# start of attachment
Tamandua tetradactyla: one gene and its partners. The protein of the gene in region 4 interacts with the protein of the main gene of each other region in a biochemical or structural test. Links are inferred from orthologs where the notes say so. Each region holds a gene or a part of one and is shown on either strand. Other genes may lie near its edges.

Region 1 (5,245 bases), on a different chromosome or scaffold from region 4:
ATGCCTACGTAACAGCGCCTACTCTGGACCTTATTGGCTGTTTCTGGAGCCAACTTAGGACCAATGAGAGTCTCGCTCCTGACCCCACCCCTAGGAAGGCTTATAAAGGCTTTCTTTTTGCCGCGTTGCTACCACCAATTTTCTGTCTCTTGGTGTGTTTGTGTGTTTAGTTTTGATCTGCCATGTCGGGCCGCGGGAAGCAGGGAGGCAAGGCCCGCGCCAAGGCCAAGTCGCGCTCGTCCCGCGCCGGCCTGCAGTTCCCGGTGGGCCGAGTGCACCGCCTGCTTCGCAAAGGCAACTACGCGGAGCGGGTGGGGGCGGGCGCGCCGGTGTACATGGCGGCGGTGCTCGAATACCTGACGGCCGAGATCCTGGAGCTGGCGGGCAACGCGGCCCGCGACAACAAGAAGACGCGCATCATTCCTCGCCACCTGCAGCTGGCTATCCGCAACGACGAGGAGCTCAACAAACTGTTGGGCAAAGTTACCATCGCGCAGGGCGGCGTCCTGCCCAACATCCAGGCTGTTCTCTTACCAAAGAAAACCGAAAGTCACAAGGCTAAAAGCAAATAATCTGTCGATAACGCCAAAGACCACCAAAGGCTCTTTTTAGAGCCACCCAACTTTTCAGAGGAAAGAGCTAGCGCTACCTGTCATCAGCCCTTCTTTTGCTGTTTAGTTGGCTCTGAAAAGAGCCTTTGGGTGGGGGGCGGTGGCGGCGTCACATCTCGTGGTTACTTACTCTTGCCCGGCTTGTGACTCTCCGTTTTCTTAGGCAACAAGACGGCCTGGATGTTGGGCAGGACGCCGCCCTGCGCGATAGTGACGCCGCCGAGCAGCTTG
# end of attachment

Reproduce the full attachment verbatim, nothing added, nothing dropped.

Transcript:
Tamandua tetradactyla: one gene and its partners. The protein of the gene in region 4 interacts with the protein of the main gene of each other region in a biochemical or structural test. Links are inferred from orthologs where the notes say so. Each region holds a gene or a part of one and is shown on either strand. Other genes may lie near its edges.

Region 1 (5,245 bases), on a different chromosome or scaffold from region 4:
ATGCCTACGTAACAGCGCCTACTCTGGACCTTATTGGCTGTTTCTGGAGCCAACTTAGGACCAATGAGAGTCTCGCTCCTGACCCCACCCCTAGGAAGGCTTATAAAGGCTTTCTTTTTGCCGCGTTGCTACCACCAATTTTCTGTCTCTTGGTGTGTTTGTGTGTTTAGTTTTGATCTGCCATGTCGGGCCGCGGGAAGCAGGGAGGCAAGGCCCGCGCCAAGGCCAAGTCGCGCTCGTCCCGCGCCGGCCTGCAGTTCCCGGTGGGCCGAGTGCACCGCCTGCTTCGCAAAGGCAACTACGCGGAGCGGGTGGGGGCGGGCGCGCCGGTGTACATGGCGGCGGTGCTCGAATACCTGACGGCCGAGATCCTGGAGCTGGCGGGCAACGCGGCCCGCGACAACAAGAAGACGCGCATCATTCCTCGCCACCTGCAGCTGGCTATCCGCAACGACGAGGAGCTCAACAAACTGTTGGGCAAAGTTACCATCGCGCAGGGCGGCGTCCTGCCCAACATCCAGGCTGTTCTCTTACCAAAGAAAACCGAAAGTCACAAGGCTAAAAGCAAATAATCTGTCGATAACGCCAAAGACCACCAAAGGCTCTTTTTAGAGCCACCCAACTTTTCAGAGGAAAGAGCTAGCGCTACCTGTCATCAGCCCTTCTTTTGCTGTTTAGTTGGCTCTGAAAAGAGCCTTTGGGTGGGGGGCGGTGGCGGCGTCACATCTCGTGGTTACTTACTCTTGCCCGGCTTGTGACTCTCCGTTTTCTTAGGCAACAAGACGGCCTGGATGTTGGGCAGGACGCCGCCCTGCGCGATAGTGACGCCGCCGAGCAGCTTG